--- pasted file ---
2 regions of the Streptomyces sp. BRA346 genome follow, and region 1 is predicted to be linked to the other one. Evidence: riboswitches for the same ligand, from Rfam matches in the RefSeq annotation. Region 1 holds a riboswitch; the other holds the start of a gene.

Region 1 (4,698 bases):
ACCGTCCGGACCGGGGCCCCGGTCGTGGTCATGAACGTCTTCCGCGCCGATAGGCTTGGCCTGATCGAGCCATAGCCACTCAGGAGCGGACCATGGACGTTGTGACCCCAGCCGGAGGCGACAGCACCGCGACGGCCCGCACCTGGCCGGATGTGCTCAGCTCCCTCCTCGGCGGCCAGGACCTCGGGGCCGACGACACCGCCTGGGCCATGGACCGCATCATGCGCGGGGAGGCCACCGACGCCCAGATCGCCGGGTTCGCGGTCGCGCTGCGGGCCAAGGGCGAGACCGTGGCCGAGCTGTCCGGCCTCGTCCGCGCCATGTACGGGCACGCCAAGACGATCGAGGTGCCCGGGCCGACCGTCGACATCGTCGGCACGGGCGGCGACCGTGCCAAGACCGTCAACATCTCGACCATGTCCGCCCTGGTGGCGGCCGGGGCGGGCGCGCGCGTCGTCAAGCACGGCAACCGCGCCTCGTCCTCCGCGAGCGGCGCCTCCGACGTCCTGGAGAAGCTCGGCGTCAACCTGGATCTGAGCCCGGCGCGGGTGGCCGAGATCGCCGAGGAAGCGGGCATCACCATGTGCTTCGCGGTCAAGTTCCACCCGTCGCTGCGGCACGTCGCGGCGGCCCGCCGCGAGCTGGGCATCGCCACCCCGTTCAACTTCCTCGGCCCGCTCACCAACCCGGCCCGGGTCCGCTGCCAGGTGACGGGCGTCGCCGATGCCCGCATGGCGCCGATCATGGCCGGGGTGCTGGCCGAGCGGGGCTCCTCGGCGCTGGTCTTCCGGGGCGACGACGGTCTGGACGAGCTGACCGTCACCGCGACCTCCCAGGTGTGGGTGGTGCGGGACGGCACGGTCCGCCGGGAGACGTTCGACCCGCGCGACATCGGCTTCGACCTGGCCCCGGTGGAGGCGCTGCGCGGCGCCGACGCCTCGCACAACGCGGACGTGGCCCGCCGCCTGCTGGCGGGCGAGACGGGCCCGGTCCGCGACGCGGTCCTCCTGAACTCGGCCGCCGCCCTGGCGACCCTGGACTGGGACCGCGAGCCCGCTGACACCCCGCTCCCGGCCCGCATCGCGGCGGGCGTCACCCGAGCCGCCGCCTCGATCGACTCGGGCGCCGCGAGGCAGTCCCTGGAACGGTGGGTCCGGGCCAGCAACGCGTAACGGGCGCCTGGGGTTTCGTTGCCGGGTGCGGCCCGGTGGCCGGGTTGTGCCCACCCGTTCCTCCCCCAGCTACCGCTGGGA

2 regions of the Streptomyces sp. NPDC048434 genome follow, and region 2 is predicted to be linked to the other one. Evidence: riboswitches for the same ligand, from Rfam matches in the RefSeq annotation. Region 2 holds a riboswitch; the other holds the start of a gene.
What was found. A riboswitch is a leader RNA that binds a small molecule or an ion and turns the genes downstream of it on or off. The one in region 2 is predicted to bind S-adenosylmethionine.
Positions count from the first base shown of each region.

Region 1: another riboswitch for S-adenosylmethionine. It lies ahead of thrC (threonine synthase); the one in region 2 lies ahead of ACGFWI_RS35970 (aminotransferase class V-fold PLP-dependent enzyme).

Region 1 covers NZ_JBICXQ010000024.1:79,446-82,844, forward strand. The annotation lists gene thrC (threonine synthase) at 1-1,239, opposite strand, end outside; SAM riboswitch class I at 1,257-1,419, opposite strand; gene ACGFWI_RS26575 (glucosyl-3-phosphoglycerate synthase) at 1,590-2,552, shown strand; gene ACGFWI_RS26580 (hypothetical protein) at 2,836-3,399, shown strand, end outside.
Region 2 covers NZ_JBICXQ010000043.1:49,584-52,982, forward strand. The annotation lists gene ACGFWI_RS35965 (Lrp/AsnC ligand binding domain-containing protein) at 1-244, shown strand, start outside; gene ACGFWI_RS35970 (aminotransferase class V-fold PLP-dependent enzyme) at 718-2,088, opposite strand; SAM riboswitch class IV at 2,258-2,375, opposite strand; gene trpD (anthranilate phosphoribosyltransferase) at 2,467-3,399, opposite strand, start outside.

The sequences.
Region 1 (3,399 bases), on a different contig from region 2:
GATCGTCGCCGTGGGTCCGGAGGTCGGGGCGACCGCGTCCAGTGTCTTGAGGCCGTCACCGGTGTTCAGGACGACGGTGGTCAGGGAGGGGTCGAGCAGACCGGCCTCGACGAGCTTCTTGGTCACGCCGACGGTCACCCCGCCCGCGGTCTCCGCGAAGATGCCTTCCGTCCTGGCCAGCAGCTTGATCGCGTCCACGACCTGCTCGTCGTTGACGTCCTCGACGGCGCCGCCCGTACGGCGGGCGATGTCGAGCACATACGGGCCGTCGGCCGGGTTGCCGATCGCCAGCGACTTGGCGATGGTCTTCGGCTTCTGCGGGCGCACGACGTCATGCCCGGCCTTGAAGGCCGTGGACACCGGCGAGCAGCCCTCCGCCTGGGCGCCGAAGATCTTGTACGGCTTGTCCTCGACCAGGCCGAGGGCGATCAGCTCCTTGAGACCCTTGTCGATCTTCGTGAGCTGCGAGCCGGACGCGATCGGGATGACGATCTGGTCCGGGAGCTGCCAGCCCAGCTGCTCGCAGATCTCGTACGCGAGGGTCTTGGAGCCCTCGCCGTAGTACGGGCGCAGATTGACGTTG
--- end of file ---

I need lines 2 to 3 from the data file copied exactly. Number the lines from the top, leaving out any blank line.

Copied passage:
Region 1 (4,698 bases):
ACCGTCCGGACCGGGGCCCCGGTCGTGGTCATGAACGTCTTCCGCGCCGATAGGCTTGGCCTGATCGAGCCATAGCCACTCAGGAGCGGACCATGGACGTTGTGACCCCAGCCGGAGGCGACAGCACCGCGACGGCCCGCACCTGGCCGGATGTGCTCAGCTCCCTCCTCGGCGGCCAGGACCTCGGGGCCGACGACACCGCCTGGGCCATGGACCGCATCATGCGCGGGGAGGCCACCGACGCCCAGATCGCCGGGTTCGCGGTCGCGCTGCGGGCCAAGGGCGAGACCGTGGCCGAGCTGTCCGGCCTCGTCCGCGCCATGTACGGGCACGCCAAGACGATCGAGGTGCCCGGGCCGACCGTCGACATCGTCGGCACGGGCGGCGACCGTGCCAAGACCGTCAACATCTCGACCATGTCCGCCCTGGTGGCGGCCGGGGCGGGCGCGCGCGTCGTCAAGCACGGCAACCGCGCCTCGTCCTCCGCGAGCGGCGCCTCCGACGTCCTGGAGAAGCTCGGCGTCAACCTGGATCTGAGCCCGGCGCGGGTGGCCGAGATCGCCGAGGAAGCGGGCATCACCATGTGCTTCGCGGTCAAGTTCCACCCGTCGCTGCGGCACGTCGCGGCGGCCCGCCGCGAGCTGGGCATCGCCACCCCGTTCAACTTCCTCGGCCCGCTCACCAACCCGGCCCGGGTCCGCTGCCAGGTGACGGGCGTCGCCGATGCCCGCATGGCGCCGATCATGGCCGGGGTGCTGGCCGAGCGGGGCTCCTCGGCGCTGGTCTTCCGGGGCGACGACGGTCTGGACGAGCTGACCGTCACCGCGACCTCCCAGGTGTGGGTGGTGCGGGACGGCACGGTCCGCCGGGAGACGTTCGACCCGCGCGACATCGGCTTCGACCTGGCCCCGGTGGAGGCGCTGCGCGGCGCCGACGCCTCGCACAACGCGGACGTGGCCCGCCGCCTGCTGGCGGGCGAGACGGGCCCGGTCCGCGACGCGGTCCTCCTGAACTCGGCCGCCGCCCTGGCGACCCTGGACTGGGACCGCGAGCCCGCTGACACCCCGCTCCCGGCCCGCATCGCGGCGGGCGTCACCCGAGCCGCCGCCTCGATCGACTCGGGCGCCGCGAGGCAGTCCCTGGAACGGTGGGTCCGGGCCAGCAACGCGTAACGGGCGCCTGGGGTTTCGTTGCCGGGTGCGGCCCGGTGGCCGGGTTGTGCCCACCCGTTCCTCCCCCAGCTACCGCTGGGA